Broken padlock

Sébastien Launay/Flickr (CC BY 2.0)

Government pressure claims another victim.

Phil Zimmerman, the creator of some of the world’s most popular encryption technology, has moved to Switzerland to escape expanding American surveillance.

Zimmerman, 61, created PGP (Pretty Good Privacy, the most popular email encryption software ever made), found the mobile encryption firm Silent Circle, and developed numerous other cutting-edge encryption technologies. He has been a pioneer in the privacy and surveillance communities for decades.

“Every dystopian society has excessive surveillance, but now we see even western democracies like the US and England moving that way,” Zimmerman told the Guardian. “We have to roll this back. People who are not suspected of committing crimes should not have information collected and stored in a database. We don’t want to become like North Korea.”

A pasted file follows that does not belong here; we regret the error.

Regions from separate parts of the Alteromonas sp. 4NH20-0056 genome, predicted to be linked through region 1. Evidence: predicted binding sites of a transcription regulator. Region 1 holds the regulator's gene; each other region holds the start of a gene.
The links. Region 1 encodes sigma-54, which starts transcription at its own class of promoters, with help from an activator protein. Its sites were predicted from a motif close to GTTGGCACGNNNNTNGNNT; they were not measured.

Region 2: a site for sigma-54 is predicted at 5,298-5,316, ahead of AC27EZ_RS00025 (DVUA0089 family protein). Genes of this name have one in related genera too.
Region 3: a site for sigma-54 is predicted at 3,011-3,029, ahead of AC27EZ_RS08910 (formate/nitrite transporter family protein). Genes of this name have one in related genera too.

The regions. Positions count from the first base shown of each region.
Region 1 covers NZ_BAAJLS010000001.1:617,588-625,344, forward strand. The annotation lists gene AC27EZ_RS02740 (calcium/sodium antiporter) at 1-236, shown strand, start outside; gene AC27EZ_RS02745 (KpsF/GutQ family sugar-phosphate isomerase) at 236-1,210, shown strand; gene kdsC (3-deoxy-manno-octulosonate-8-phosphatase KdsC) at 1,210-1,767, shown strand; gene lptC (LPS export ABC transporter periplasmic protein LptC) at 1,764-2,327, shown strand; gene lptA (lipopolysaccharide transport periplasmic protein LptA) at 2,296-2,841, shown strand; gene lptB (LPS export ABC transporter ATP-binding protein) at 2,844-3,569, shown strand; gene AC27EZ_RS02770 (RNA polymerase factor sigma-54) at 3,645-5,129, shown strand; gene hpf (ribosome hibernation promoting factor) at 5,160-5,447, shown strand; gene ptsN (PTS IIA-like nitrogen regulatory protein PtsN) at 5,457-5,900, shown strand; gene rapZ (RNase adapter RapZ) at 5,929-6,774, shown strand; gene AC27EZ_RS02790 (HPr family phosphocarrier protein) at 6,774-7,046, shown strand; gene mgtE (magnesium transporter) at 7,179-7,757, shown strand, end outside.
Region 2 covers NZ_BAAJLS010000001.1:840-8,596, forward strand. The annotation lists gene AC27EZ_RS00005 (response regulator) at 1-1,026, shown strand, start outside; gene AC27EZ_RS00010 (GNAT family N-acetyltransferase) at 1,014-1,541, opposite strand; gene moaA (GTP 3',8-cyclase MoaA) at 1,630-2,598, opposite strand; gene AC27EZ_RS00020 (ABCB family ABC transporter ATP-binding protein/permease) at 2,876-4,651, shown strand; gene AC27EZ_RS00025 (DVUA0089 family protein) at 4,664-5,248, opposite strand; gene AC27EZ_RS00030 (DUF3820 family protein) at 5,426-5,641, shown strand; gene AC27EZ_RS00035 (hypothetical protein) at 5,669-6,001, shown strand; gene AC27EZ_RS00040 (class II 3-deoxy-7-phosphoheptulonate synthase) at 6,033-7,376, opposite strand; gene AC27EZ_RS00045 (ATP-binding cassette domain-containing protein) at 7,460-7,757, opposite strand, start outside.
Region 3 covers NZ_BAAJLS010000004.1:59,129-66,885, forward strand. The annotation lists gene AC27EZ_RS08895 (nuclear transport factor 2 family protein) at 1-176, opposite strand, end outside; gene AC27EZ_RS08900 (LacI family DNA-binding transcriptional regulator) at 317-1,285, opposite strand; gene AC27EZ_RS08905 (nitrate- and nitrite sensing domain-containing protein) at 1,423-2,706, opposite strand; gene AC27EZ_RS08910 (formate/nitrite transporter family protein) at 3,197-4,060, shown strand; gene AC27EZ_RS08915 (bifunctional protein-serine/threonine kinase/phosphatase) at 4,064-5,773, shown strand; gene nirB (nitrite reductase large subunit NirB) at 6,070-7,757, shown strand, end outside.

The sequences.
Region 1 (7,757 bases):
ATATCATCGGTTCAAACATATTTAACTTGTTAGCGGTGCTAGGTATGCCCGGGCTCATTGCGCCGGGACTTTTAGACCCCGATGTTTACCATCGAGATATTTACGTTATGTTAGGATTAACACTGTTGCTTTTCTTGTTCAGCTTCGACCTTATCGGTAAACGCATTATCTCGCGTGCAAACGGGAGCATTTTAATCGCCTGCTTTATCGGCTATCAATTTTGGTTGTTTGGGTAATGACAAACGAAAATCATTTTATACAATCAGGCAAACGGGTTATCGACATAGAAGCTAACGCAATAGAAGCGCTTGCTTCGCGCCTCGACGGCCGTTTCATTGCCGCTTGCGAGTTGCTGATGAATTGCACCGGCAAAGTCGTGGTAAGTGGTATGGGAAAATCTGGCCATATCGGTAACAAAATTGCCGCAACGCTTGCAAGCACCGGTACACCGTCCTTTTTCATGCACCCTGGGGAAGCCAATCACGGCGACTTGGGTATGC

Zimmerman’s move came in response to the U.S. government serving Lavabit, NSA whistleblower Edward Snowden‘s email provider, with an order demanding that founder Ladar Levison install surveillance technology. Faced with no other choice, Levison shut down the service, which had over 400,000 users.

“I have been forced to make a difficult decision,” Levinson wrote then. “To become complicit in crimes against the American people or walk away from nearly 10 years of hard work by shutting down Lavabit.”

By moving to Switzerland, Zimmerman hopes to avoid similar pressure on Silent Circle. Zimmerman and Levison are also working together on Dark Mail, an encrypted email service designed to provide a significant security upgrade over current email standards.

H/T The Guardian | Photo via Sébastien Launay/Flickr (CC BY 2.0)

Patrick Howell O'Neill

Patrick Howell O'Neill

Patrick Howell O'Neill is a notable cybersecurity reporter whose work has focused on the dark net, national security, and law enforcement. A former senior writer at the Daily Dot, O'Neill joined CyberScoop in October 2016. I am a cybersecurity journalist at CyberScoop. I cover the security industry, national security and law enforcement.